AT&T Corp. (NYSE: T), for example, provides some of the North American Web servers for Blizzard Entertainment, which runs its own network for massively multiplayer games such as WarCraft III. AT&T doesn't get money from the games directly, but the traffic does cross AT&T's network, guaranteeing the carrier a bit of money from service providers. "It's like foot traffic," Mantion says.

Of course, broadband access will need some changes as well. Cable, being a shared medium, already has a throttling mechanism. DSL would need something equivalent to make sure gamers don't eat up bandwidth. "Instead of pricing access, you start price services," says Frank Dzubeck, president of Communications Network Architects. "They only way [carriers] are going to get a piece of the pot is by you buying more bandwidth."

The real backbreaker for the U.S. networks will be video -- HDTV in every home -- rather than gaming, Dzubeck says. Either way, he doesn't think networks aren't prepared to handle the load: "The metro's not built out. If you do fiber to the home, we don't have enough in the metro. If we ever do a buildout like Verizon or SBC wants to do, forget it."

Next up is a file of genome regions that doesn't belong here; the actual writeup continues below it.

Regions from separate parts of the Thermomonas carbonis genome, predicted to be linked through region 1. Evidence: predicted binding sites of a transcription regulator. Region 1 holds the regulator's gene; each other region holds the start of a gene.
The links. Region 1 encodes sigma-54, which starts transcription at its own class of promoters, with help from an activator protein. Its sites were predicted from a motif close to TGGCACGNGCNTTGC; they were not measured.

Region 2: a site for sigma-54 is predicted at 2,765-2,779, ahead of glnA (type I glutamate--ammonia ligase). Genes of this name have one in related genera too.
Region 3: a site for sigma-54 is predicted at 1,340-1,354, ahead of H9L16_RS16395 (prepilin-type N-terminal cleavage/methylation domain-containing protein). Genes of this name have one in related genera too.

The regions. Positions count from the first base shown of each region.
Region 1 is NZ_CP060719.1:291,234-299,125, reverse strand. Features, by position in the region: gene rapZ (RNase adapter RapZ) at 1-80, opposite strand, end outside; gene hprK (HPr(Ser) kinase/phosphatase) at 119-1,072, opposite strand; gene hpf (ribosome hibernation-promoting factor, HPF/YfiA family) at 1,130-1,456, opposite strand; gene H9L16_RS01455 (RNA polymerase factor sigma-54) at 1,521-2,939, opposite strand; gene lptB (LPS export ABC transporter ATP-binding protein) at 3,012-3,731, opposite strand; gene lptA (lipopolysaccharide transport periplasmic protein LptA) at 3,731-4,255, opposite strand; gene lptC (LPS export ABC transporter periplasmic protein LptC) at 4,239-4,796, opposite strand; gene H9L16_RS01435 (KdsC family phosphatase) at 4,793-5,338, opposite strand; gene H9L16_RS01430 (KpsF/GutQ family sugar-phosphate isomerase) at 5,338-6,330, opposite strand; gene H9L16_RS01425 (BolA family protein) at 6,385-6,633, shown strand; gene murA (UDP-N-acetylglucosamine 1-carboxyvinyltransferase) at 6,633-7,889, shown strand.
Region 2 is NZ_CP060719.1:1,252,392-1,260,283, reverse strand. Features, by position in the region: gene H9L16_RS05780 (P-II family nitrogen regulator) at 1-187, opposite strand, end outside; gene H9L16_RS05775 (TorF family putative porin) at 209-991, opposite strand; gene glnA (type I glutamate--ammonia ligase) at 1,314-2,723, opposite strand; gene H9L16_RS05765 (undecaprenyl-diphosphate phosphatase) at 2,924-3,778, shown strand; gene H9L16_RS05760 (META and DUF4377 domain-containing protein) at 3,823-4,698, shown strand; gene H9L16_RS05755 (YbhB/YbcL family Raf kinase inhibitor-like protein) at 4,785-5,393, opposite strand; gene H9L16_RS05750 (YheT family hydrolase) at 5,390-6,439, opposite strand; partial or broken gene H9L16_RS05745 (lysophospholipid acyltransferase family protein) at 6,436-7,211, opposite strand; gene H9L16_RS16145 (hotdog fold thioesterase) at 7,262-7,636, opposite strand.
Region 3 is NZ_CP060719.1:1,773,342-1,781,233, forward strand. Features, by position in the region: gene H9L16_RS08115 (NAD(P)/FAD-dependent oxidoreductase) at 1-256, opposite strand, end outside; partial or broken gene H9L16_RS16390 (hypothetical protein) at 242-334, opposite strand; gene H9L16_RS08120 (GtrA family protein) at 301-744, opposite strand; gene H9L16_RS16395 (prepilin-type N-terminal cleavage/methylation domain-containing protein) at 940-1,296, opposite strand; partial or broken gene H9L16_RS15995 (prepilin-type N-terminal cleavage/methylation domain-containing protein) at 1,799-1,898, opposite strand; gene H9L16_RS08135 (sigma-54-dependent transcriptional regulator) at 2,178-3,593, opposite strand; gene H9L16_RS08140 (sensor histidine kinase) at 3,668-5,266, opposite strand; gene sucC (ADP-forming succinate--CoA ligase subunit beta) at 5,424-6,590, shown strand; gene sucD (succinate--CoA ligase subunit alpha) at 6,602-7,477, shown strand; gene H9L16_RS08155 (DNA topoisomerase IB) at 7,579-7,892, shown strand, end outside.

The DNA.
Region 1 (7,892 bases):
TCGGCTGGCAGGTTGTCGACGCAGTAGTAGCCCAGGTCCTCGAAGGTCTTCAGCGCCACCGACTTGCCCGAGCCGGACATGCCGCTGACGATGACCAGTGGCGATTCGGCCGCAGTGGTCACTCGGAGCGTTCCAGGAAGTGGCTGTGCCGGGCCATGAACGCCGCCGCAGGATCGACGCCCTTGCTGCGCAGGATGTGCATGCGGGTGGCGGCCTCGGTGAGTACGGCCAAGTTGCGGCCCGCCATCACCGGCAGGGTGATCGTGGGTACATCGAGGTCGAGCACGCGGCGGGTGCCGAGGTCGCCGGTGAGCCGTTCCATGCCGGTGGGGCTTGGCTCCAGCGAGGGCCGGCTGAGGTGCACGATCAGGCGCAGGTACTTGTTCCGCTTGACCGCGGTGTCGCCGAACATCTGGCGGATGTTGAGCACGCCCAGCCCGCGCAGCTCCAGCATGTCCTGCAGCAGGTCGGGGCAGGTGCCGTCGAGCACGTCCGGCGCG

— Craig Matsumoto, Senior Editor, Light Reading

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Flower 12/5/2012 | 1:37:17 AM
re: Online Games Pose Carrier Conundrum Every quote in this article shows that the carriers have absolutely no idea what they are talking about. All they can think of is: "hey, this stuff is popular, it's for kids, we should be able to ripp them off somehow".

Carriers should transport bits, and nothing more. When you have a proper ISP, you can do gaming just fine today. The biggest problem is the speed of light, you just can't play a game that is based on reaction speed when your opponent is a few thousand miles away.
grunt 12/5/2012 | 1:37:16 AM